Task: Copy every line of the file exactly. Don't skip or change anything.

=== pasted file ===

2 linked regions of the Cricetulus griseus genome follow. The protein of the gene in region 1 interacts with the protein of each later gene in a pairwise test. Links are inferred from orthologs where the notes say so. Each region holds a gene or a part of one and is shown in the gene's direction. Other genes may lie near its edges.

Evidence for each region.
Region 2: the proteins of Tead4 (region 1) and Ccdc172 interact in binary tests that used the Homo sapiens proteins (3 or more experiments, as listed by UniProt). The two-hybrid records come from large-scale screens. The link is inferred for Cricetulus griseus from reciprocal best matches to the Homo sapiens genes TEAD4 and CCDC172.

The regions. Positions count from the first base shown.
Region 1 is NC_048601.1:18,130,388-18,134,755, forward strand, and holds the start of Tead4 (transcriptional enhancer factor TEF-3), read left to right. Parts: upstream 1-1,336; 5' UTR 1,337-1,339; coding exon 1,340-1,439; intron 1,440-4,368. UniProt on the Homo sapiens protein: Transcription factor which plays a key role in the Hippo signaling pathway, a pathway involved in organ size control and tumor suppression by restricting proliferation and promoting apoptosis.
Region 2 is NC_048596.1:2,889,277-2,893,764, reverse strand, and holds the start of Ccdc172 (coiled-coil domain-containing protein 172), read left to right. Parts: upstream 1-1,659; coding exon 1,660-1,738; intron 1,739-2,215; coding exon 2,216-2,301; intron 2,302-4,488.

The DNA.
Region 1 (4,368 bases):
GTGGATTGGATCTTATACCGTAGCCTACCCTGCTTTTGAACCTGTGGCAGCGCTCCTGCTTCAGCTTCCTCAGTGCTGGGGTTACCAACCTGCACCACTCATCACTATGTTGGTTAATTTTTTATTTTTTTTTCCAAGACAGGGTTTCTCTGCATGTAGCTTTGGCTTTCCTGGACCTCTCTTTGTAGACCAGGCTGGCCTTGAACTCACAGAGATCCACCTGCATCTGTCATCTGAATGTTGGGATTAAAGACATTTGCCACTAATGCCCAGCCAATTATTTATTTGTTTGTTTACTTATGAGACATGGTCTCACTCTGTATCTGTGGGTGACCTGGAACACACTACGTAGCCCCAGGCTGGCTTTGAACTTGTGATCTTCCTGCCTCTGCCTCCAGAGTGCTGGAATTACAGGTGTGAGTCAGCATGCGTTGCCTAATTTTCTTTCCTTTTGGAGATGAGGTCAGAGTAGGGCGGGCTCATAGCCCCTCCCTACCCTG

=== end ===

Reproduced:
2 linked regions of the Cricetulus griseus genome follow. The protein of the gene in region 1 interacts with the protein of each later gene in a pairwise test. Links are inferred from orthologs where the notes say so. Each region holds a gene or a part of one and is shown in the gene's direction. Other genes may lie near its edges.

Evidence for each region.
Region 2: the proteins of Tead4 (region 1) and Ccdc172 interact in binary tests that used the Homo sapiens proteins (3 or more experiments, as listed by UniProt). The two-hybrid records come from large-scale screens. The link is inferred for Cricetulus griseus from reciprocal best matches to the Homo sapiens genes TEAD4 and CCDC172.

The regions. Positions count from the first base shown.
Region 1 is NC_048601.1:18,130,388-18,134,755, forward strand, and holds the start of Tead4 (transcriptional enhancer factor TEF-3), read left to right. Parts: upstream 1-1,336; 5' UTR 1,337-1,339; coding exon 1,340-1,439; intron 1,440-4,368. UniProt on the Homo sapiens protein: Transcription factor which plays a key role in the Hippo signaling pathway, a pathway involved in organ size control and tumor suppression by restricting proliferation and promoting apoptosis.
Region 2 is NC_048596.1:2,889,277-2,893,764, reverse strand, and holds the start of Ccdc172 (coiled-coil domain-containing protein 172), read left to right. Parts: upstream 1-1,659; coding exon 1,660-1,738; intron 1,739-2,215; coding exon 2,216-2,301; intron 2,302-4,488.

The DNA.
Region 1 (4,368 bases):
GTGGATTGGATCTTATACCGTAGCCTACCCTGCTTTTGAACCTGTGGCAGCGCTCCTGCTTCAGCTTCCTCAGTGCTGGGGTTACCAACCTGCACCACTCATCACTATGTTGGTTAATTTTTTATTTTTTTTTCCAAGACAGGGTTTCTCTGCATGTAGCTTTGGCTTTCCTGGACCTCTCTTTGTAGACCAGGCTGGCCTTGAACTCACAGAGATCCACCTGCATCTGTCATCTGAATGTTGGGATTAAAGACATTTGCCACTAATGCCCAGCCAATTATTTATTTGTTTGTTTACTTATGAGACATGGTCTCACTCTGTATCTGTGGGTGACCTGGAACACACTACGTAGCCCCAGGCTGGCTTTGAACTTGTGATCTTCCTGCCTCTGCCTCCAGAGTGCTGGAATTACAGGTGTGAGTCAGCATGCGTTGCCTAATTTTCTTTCCTTTTGGAGATGAGGTCAGAGTAGGGCGGGCTCATAGCCCCTCCCTACCCTG